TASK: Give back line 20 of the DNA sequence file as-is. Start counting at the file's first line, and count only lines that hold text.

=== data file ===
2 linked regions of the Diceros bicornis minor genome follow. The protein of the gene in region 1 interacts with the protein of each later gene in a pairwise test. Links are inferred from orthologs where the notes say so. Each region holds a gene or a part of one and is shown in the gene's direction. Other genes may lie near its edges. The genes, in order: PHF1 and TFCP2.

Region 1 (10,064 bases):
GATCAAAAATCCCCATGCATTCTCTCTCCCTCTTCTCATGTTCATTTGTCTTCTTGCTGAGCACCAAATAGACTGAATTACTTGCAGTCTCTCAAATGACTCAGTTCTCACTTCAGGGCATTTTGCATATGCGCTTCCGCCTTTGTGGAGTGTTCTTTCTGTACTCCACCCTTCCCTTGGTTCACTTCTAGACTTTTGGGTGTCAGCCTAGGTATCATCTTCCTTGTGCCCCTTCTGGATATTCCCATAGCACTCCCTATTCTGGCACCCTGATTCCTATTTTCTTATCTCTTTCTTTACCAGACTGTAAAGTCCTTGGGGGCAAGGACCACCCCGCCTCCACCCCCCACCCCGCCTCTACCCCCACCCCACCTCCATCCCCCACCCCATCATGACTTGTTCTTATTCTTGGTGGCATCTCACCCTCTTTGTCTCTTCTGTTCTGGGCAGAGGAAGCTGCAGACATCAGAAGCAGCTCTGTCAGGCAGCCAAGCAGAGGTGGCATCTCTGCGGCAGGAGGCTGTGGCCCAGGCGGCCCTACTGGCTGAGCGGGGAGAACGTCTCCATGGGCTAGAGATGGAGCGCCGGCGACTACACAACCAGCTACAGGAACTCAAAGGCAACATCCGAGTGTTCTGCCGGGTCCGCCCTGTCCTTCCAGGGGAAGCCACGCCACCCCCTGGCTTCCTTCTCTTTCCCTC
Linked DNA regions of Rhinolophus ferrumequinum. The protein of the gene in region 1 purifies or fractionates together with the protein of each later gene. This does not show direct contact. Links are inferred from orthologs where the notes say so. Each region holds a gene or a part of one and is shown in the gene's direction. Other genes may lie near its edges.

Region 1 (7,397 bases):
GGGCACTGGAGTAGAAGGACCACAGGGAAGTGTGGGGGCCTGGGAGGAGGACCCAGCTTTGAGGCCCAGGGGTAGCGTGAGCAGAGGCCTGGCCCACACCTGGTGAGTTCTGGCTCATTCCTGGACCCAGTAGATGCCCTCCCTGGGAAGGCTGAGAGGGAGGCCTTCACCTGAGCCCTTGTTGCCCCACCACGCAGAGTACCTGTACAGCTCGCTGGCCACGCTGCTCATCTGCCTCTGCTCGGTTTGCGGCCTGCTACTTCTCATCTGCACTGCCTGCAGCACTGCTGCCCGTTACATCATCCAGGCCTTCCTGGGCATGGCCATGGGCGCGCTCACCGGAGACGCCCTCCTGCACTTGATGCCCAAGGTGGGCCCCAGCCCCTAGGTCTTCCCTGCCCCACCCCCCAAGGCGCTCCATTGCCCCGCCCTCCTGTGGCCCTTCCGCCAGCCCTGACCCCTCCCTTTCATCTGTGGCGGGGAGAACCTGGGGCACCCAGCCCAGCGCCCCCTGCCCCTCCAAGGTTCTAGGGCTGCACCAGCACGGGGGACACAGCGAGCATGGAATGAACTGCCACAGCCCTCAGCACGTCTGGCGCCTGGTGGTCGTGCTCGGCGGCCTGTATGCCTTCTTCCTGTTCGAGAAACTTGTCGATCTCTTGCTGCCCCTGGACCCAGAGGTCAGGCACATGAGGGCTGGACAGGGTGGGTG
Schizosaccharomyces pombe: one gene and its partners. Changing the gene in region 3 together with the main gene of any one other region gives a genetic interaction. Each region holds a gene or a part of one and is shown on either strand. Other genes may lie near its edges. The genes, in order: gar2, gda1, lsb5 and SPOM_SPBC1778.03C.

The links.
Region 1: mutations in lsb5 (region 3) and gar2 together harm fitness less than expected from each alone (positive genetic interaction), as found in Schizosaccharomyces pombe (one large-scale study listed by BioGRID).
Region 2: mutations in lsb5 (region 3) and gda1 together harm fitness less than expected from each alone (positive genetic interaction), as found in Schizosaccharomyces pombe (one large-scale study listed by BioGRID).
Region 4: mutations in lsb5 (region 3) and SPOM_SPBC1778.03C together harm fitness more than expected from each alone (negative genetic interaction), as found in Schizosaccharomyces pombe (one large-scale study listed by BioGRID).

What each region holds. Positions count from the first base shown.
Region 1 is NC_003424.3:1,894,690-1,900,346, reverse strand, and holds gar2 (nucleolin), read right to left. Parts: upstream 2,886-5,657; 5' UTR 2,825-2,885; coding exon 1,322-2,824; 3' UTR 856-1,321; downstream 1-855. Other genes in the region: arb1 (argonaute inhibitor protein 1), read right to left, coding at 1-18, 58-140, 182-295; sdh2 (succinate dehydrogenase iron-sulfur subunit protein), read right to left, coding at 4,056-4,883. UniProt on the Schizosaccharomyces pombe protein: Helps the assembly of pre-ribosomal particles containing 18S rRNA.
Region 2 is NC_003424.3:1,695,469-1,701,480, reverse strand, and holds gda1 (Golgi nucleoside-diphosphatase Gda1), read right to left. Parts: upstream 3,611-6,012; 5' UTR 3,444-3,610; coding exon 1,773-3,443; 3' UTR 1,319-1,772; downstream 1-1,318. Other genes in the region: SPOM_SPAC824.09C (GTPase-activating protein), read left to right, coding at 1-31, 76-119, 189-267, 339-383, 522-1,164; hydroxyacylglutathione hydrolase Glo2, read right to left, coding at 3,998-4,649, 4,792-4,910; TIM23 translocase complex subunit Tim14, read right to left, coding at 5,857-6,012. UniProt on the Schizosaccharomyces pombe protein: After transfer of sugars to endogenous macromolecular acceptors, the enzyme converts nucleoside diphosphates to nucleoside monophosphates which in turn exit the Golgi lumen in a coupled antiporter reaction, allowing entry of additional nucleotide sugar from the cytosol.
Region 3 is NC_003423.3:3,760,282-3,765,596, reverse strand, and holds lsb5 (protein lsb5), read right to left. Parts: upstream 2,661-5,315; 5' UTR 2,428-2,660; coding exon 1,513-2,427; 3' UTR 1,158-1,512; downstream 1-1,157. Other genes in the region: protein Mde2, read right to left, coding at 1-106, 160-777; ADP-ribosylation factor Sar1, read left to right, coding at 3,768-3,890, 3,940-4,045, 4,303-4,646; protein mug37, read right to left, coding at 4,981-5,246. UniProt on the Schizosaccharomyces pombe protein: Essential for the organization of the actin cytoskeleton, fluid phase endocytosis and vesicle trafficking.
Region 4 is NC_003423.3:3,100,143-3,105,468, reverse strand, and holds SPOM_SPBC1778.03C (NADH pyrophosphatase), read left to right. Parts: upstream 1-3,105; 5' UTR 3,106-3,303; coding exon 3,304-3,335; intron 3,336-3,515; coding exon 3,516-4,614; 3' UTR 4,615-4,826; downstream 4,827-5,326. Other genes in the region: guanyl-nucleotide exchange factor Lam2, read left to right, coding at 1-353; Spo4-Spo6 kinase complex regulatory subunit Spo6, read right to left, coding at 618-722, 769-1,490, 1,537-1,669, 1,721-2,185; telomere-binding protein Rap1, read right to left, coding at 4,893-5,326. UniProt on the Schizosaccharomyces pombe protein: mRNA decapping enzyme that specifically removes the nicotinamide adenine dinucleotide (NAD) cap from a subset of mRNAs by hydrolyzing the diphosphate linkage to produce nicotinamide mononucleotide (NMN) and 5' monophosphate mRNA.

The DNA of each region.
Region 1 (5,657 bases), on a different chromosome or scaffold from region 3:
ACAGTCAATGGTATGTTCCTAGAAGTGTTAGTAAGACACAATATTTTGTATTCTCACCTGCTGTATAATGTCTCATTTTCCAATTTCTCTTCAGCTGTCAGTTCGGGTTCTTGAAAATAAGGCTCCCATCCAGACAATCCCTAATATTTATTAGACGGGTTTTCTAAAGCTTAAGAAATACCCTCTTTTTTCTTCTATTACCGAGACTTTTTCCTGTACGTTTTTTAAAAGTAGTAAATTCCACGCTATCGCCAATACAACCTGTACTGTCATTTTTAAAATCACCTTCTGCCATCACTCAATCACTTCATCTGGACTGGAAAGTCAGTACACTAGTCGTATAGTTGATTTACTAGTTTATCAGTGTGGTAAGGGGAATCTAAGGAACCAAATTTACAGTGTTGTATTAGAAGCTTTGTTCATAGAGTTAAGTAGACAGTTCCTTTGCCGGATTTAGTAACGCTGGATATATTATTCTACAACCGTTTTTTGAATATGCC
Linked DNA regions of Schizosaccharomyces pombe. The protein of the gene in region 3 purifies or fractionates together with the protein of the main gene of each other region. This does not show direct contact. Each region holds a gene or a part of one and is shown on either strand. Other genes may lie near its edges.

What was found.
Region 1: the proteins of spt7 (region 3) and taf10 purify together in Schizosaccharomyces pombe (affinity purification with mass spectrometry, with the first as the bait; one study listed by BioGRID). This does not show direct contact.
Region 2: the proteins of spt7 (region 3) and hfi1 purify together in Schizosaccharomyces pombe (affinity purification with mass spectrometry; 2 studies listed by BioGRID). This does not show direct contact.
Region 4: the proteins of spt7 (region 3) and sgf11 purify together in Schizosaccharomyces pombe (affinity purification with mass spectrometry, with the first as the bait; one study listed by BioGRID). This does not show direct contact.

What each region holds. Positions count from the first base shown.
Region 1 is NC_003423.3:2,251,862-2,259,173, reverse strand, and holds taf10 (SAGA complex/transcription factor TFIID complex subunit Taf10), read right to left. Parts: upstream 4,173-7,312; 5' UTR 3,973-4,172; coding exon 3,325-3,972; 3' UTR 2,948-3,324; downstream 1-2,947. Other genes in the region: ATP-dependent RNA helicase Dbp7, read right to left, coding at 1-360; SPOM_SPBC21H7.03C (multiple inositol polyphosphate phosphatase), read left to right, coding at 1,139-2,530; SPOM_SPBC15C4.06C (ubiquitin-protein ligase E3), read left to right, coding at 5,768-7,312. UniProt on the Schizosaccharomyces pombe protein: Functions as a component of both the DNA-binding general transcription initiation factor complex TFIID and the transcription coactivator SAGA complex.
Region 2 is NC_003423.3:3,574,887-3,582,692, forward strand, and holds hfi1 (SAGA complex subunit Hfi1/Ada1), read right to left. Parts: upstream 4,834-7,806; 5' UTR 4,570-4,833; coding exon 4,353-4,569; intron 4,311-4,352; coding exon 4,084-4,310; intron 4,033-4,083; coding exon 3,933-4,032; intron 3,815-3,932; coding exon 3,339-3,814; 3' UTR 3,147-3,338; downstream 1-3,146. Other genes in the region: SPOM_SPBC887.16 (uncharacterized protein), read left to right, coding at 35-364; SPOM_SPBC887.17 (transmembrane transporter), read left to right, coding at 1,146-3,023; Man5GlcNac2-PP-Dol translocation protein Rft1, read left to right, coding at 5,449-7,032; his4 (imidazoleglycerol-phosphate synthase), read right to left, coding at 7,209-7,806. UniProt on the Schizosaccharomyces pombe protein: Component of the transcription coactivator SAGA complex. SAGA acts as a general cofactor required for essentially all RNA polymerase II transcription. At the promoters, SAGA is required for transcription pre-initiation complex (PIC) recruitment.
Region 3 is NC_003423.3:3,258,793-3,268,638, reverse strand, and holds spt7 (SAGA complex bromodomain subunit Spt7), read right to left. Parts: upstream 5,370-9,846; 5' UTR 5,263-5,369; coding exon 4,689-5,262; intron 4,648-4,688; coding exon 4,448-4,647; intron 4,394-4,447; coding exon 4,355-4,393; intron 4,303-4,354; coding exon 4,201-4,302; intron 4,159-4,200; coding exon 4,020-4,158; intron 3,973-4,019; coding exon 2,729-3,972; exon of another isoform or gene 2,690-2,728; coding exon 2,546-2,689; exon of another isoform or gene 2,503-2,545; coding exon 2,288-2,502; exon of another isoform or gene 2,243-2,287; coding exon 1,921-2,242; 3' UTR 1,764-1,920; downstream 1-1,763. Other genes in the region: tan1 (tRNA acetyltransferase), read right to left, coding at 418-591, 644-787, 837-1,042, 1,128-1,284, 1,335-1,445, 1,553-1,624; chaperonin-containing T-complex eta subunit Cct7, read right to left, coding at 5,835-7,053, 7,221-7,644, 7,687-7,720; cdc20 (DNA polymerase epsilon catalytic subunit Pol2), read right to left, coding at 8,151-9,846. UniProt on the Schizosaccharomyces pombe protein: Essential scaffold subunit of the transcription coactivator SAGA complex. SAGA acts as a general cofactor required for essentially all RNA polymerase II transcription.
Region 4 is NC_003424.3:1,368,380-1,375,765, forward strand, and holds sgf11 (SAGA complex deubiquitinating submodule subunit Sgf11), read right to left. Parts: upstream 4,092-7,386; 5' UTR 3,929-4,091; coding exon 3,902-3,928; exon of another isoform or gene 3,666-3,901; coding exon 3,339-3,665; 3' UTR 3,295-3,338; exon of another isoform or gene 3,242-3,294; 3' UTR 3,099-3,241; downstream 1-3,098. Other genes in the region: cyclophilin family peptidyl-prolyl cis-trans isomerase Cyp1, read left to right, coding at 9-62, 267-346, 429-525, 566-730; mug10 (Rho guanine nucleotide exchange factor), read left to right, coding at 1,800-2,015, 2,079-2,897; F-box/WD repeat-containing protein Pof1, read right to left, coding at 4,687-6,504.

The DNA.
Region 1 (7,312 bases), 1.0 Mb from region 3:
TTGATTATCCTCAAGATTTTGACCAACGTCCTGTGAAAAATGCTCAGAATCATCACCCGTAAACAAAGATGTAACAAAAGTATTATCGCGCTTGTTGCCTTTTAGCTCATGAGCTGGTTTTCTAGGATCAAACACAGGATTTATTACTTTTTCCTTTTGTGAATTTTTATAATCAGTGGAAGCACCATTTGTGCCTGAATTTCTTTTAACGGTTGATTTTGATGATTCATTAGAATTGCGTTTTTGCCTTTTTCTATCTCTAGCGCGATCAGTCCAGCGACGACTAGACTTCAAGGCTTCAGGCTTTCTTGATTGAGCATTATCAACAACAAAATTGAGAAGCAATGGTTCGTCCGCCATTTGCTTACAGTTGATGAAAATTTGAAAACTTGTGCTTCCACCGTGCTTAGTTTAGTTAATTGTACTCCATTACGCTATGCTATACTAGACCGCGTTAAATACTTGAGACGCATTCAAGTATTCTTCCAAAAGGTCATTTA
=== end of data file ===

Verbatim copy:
Linked DNA regions of Schizosaccharomyces pombe. The protein of the gene in region 3 purifies or fractionates together with the protein of the main gene of each other region. This does not show direct contact. Each region holds a gene or a part of one and is shown on either strand. Other genes may lie near its edges.